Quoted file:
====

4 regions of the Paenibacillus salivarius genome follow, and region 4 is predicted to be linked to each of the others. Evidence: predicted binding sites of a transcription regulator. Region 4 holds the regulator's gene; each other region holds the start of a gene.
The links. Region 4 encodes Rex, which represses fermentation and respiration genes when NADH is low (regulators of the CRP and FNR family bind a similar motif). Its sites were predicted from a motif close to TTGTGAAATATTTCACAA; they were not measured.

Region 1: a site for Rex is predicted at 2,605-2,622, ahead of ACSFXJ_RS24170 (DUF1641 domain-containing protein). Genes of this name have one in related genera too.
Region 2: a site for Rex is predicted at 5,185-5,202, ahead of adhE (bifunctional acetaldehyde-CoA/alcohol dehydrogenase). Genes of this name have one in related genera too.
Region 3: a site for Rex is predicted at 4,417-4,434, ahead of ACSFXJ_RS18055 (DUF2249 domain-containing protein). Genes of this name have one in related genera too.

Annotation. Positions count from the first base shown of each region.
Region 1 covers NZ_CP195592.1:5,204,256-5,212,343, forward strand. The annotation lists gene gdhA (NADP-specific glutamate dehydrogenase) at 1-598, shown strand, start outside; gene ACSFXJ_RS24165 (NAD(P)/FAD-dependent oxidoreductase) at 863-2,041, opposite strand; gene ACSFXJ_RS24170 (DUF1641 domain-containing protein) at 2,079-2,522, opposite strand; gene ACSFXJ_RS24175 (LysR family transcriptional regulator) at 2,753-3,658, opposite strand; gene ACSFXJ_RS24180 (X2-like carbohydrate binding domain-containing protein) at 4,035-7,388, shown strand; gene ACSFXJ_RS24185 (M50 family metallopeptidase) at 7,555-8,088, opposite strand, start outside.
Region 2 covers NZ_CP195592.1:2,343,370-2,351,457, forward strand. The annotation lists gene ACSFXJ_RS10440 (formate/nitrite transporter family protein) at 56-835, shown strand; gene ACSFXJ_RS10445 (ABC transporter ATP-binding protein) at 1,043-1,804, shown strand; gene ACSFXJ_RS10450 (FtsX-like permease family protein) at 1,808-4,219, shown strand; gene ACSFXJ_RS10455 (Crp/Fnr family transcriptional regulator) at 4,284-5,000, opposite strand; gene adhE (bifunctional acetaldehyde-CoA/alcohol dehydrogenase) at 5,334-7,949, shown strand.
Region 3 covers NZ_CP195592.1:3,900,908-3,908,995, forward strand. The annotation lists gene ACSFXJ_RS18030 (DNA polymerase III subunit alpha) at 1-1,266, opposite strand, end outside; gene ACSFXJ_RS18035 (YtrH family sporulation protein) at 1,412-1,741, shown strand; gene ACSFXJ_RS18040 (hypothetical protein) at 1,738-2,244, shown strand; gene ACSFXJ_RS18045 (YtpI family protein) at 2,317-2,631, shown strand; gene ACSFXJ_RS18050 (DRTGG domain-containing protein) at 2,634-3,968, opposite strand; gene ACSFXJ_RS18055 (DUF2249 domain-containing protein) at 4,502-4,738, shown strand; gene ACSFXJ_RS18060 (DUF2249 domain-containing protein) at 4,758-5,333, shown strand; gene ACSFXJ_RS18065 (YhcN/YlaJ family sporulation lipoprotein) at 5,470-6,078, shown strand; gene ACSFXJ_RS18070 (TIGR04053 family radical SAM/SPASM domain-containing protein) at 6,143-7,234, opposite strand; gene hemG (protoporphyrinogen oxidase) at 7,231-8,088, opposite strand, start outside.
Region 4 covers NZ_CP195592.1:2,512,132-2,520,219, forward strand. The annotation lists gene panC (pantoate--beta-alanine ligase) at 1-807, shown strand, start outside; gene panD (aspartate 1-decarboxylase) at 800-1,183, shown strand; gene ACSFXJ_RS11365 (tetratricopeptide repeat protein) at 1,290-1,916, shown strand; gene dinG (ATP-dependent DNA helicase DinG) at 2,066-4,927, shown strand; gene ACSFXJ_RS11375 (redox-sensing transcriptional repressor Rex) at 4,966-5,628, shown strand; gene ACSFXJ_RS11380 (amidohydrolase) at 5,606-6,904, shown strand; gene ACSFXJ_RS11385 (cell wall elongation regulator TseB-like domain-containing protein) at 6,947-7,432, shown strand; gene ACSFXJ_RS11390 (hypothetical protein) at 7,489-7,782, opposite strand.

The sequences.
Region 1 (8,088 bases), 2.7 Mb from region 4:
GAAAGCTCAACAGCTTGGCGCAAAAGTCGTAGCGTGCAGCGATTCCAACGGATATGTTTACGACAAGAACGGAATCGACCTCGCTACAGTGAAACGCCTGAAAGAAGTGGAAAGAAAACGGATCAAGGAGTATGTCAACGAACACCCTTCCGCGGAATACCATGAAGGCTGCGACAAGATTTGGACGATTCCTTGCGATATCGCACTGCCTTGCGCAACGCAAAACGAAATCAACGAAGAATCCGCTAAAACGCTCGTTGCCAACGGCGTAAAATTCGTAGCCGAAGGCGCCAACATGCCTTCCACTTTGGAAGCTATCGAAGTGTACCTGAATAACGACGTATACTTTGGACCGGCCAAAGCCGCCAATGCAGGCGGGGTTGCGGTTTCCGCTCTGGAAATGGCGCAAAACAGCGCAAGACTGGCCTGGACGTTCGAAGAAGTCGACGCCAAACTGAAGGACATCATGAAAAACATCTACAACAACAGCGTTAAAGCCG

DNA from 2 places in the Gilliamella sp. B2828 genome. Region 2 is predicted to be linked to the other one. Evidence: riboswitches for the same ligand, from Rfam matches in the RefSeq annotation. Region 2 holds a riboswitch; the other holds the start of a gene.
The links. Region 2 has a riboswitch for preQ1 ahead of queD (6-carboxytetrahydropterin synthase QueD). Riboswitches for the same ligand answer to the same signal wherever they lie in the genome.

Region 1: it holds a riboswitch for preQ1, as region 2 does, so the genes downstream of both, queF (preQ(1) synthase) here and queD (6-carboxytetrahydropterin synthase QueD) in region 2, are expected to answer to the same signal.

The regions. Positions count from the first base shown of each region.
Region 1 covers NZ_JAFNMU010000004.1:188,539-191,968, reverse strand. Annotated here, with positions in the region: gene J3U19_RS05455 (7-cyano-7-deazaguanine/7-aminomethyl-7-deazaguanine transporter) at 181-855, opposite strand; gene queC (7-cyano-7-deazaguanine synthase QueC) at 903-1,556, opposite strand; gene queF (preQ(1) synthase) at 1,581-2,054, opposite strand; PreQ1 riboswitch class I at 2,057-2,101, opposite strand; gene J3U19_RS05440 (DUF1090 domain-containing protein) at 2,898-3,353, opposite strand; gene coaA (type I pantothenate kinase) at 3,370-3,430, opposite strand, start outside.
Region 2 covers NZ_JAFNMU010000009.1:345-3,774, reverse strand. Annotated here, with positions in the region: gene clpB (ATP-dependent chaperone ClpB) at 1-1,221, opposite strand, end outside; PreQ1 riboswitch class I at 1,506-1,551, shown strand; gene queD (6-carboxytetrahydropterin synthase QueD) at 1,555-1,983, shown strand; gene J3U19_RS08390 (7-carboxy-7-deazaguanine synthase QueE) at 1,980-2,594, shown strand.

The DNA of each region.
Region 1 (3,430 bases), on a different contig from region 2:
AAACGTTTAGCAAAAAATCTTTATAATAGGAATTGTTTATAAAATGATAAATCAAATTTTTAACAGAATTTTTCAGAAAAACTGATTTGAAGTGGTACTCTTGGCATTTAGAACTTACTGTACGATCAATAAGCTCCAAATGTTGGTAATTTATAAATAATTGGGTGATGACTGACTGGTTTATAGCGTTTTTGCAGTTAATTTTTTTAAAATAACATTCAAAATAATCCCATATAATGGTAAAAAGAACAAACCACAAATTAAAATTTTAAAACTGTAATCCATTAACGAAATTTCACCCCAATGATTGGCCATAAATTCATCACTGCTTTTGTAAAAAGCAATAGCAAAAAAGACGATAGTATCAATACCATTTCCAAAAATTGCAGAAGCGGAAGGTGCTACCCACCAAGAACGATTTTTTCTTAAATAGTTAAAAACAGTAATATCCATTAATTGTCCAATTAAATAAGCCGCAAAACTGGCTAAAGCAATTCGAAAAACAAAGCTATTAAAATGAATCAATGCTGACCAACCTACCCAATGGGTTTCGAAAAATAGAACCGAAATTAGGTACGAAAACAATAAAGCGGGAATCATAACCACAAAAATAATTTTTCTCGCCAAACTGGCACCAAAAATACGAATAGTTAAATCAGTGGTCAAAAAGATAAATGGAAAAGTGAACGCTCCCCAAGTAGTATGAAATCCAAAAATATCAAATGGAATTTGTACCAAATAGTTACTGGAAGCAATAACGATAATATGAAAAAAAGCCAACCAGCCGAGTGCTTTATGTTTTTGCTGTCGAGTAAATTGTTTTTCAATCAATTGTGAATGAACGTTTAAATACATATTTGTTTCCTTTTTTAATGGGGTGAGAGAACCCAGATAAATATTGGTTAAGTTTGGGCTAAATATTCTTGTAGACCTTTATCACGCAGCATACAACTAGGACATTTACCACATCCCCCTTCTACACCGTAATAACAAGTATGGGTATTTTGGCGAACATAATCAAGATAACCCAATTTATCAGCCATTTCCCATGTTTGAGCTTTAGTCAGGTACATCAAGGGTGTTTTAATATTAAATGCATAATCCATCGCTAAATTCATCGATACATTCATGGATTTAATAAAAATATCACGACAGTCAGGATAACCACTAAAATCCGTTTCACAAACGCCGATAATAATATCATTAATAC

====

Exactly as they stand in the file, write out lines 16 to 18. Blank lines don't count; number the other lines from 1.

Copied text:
Region 1: it holds a riboswitch for preQ1, as region 2 does, so the genes downstream of both, queF (preQ(1) synthase) here and queD (6-carboxytetrahydropterin synthase QueD) in region 2, are expected to answer to the same signal.

The regions. Positions count from the first base shown of each region.
Region 1 covers NZ_JAFNMU010000004.1:188,539-191,968, reverse strand. Annotated here, with positions in the region: gene J3U19_RS05455 (7-cyano-7-deazaguanine/7-aminomethyl-7-deazaguanine transporter) at 181-855, opposite strand; gene queC (7-cyano-7-deazaguanine synthase QueC) at 903-1,556, opposite strand; gene queF (preQ(1) synthase) at 1,581-2,054, opposite strand; PreQ1 riboswitch class I at 2,057-2,101, opposite strand; gene J3U19_RS05440 (DUF1090 domain-containing protein) at 2,898-3,353, opposite strand; gene coaA (type I pantothenate kinase) at 3,370-3,430, opposite strand, start outside.